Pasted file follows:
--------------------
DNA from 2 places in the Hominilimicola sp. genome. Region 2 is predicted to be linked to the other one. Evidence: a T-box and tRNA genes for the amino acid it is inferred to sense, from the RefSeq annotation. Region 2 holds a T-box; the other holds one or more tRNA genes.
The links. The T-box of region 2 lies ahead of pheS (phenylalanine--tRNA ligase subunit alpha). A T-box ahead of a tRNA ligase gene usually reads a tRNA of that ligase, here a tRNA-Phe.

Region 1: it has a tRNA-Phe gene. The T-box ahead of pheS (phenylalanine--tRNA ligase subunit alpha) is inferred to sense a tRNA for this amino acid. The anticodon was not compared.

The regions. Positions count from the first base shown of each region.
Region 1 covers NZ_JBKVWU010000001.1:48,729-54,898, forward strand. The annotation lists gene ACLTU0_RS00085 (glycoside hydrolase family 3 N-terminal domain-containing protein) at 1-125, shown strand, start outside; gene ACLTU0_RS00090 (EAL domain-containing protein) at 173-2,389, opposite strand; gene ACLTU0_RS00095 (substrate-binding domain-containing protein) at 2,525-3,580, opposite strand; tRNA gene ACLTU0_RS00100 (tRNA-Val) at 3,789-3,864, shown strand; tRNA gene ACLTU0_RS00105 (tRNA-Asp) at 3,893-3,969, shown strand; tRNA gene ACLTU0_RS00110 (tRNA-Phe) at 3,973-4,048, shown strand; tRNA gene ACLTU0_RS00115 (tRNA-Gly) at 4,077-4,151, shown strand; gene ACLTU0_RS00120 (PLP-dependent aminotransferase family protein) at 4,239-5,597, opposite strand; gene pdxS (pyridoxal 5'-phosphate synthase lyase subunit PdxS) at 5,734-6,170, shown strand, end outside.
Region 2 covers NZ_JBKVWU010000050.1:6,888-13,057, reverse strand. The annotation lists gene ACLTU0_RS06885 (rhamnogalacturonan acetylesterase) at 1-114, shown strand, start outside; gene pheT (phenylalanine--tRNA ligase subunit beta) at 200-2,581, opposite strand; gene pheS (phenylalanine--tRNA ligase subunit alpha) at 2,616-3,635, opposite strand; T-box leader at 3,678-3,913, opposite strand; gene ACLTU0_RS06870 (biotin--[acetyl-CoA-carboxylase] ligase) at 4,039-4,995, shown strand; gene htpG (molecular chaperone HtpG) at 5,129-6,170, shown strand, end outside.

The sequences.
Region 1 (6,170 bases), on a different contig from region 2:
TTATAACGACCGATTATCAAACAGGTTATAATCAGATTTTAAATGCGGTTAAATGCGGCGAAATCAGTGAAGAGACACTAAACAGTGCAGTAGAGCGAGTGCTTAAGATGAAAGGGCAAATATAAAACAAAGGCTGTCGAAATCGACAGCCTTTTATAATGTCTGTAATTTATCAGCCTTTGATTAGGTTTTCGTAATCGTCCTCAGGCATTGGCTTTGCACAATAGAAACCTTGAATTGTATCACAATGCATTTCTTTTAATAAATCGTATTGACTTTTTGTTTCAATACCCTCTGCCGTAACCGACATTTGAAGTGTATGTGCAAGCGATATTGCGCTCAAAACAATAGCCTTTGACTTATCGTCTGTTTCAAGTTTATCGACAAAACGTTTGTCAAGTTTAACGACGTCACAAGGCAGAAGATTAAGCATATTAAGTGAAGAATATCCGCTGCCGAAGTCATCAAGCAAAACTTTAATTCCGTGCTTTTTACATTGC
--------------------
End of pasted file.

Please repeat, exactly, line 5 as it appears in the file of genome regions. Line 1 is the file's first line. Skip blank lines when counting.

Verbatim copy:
Region 1 covers NZ_JBKVWU010000001.1:48,729-54,898, forward strand. The annotation lists gene ACLTU0_RS00085 (glycoside hydrolase family 3 N-terminal domain-containing protein) at 1-125, shown strand, start outside; gene ACLTU0_RS00090 (EAL domain-containing protein) at 173-2,389, opposite strand; gene ACLTU0_RS00095 (substrate-binding domain-containing protein) at 2,525-3,580, opposite strand; tRNA gene ACLTU0_RS00100 (tRNA-Val) at 3,789-3,864, shown strand; tRNA gene ACLTU0_RS00105 (tRNA-Asp) at 3,893-3,969, shown strand; tRNA gene ACLTU0_RS00110 (tRNA-Phe) at 3,973-4,048, shown strand; tRNA gene ACLTU0_RS00115 (tRNA-Gly) at 4,077-4,151, shown strand; gene ACLTU0_RS00120 (PLP-dependent aminotransferase family protein) at 4,239-5,597, opposite strand; gene pdxS (pyridoxal 5'-phosphate synthase lyase subunit PdxS) at 5,734-6,170, shown strand, end outside.